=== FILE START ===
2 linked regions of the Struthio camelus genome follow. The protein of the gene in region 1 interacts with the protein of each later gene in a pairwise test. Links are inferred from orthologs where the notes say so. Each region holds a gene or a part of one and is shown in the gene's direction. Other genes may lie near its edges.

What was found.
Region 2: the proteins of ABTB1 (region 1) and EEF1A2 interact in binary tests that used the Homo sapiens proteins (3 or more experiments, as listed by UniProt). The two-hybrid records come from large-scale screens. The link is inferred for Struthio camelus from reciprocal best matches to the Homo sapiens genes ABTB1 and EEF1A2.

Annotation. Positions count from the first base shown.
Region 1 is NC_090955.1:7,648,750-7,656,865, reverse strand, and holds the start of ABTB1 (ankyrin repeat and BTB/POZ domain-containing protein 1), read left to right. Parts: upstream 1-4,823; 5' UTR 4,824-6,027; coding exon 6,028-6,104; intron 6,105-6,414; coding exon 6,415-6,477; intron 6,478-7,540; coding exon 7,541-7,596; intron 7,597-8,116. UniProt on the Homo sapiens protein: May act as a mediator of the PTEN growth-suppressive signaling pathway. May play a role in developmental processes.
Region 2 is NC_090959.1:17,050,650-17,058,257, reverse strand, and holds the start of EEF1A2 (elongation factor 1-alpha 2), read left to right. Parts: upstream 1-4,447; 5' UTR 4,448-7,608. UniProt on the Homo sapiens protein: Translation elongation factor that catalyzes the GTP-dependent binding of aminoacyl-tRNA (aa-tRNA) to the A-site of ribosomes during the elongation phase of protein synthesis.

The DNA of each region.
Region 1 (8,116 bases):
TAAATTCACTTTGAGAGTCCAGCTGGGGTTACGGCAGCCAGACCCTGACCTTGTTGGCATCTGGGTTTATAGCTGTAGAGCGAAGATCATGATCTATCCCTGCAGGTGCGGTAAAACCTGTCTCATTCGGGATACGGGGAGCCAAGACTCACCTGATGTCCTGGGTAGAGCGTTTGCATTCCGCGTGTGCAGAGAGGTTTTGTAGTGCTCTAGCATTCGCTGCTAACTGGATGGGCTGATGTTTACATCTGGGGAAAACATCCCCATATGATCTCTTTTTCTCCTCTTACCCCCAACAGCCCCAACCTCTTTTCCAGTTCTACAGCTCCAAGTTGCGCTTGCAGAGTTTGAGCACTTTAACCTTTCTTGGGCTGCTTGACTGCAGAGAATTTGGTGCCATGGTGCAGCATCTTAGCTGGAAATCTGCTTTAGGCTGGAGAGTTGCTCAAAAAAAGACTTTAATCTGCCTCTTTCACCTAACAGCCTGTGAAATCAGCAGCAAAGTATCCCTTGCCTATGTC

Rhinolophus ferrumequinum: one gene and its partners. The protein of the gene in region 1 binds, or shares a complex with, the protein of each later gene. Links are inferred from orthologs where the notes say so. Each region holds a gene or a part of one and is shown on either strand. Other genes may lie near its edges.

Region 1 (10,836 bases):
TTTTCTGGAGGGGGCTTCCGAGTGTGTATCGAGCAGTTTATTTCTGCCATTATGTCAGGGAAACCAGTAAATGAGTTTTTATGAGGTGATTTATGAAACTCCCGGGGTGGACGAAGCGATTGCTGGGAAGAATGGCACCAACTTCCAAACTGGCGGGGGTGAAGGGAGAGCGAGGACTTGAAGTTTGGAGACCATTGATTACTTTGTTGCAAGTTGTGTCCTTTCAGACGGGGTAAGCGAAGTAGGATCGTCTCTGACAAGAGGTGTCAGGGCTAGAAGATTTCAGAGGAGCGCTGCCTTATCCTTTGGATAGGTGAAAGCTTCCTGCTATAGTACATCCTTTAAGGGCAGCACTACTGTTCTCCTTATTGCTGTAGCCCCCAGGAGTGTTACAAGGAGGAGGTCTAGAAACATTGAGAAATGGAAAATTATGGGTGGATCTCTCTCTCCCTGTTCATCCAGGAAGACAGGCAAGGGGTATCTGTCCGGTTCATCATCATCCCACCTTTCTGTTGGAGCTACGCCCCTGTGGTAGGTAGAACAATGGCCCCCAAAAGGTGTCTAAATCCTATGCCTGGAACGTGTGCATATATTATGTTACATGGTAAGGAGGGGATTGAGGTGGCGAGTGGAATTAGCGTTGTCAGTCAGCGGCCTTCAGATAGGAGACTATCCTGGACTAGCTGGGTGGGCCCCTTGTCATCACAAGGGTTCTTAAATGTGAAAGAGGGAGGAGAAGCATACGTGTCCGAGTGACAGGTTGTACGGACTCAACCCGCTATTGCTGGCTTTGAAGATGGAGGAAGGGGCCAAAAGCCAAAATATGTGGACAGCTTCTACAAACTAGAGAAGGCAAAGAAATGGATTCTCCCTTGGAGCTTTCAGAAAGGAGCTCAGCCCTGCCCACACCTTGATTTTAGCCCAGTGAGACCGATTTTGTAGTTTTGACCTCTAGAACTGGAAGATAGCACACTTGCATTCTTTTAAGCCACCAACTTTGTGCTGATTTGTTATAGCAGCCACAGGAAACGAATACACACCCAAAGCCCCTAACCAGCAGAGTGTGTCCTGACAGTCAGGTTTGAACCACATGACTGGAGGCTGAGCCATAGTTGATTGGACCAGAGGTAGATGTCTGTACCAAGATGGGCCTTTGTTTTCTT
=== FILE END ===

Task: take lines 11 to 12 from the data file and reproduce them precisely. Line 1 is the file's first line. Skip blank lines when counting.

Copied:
Region 1 (10,836 bases):
TTTTCTGGAGGGGGCTTCCGAGTGTGTATCGAGCAGTTTATTTCTGCCATTATGTCAGGGAAACCAGTAAATGAGTTTTTATGAGGTGATTTATGAAACTCCCGGGGTGGACGAAGCGATTGCTGGGAAGAATGGCACCAACTTCCAAACTGGCGGGGGTGAAGGGAGAGCGAGGACTTGAAGTTTGGAGACCATTGATTACTTTGTTGCAAGTTGTGTCCTTTCAGACGGGGTAAGCGAAGTAGGATCGTCTCTGACAAGAGGTGTCAGGGCTAGAAGATTTCAGAGGAGCGCTGCCTTATCCTTTGGATAGGTGAAAGCTTCCTGCTATAGTACATCCTTTAAGGGCAGCACTACTGTTCTCCTTATTGCTGTAGCCCCCAGGAGTGTTACAAGGAGGAGGTCTAGAAACATTGAGAAATGGAAAATTATGGGTGGATCTCTCTCTCCCTGTTCATCCAGGAAGACAGGCAAGGGGTATCTGTCCGGTTCATCATCATCCCACCTTTCTGTTGGAGCTACGCCCCTGTGGTAGGTAGAACAATGGCCCCCAAAAGGTGTCTAAATCCTATGCCTGGAACGTGTGCATATATTATGTTACATGGTAAGGAGGGGATTGAGGTGGCGAGTGGAATTAGCGTTGTCAGTCAGCGGCCTTCAGATAGGAGACTATCCTGGACTAGCTGGGTGGGCCCCTTGTCATCACAAGGGTTCTTAAATGTGAAAGAGGGAGGAGAAGCATACGTGTCCGAGTGACAGGTTGTACGGACTCAACCCGCTATTGCTGGCTTTGAAGATGGAGGAAGGGGCCAAAAGCCAAAATATGTGGACAGCTTCTACAAACTAGAGAAGGCAAAGAAATGGATTCTCCCTTGGAGCTTTCAGAAAGGAGCTCAGCCCTGCCCACACCTTGATTTTAGCCCAGTGAGACCGATTTTGTAGTTTTGACCTCTAGAACTGGAAGATAGCACACTTGCATTCTTTTAAGCCACCAACTTTGTGCTGATTTGTTATAGCAGCCACAGGAAACGAATACACACCCAAAGCCCCTAACCAGCAGAGTGTGTCCTGACAGTCAGGTTTGAACCACATGACTGGAGGCTGAGCCATAGTTGATTGGACCAGAGGTAGATGTCTGTACCAAGATGGGCCTTTGTTTTCTT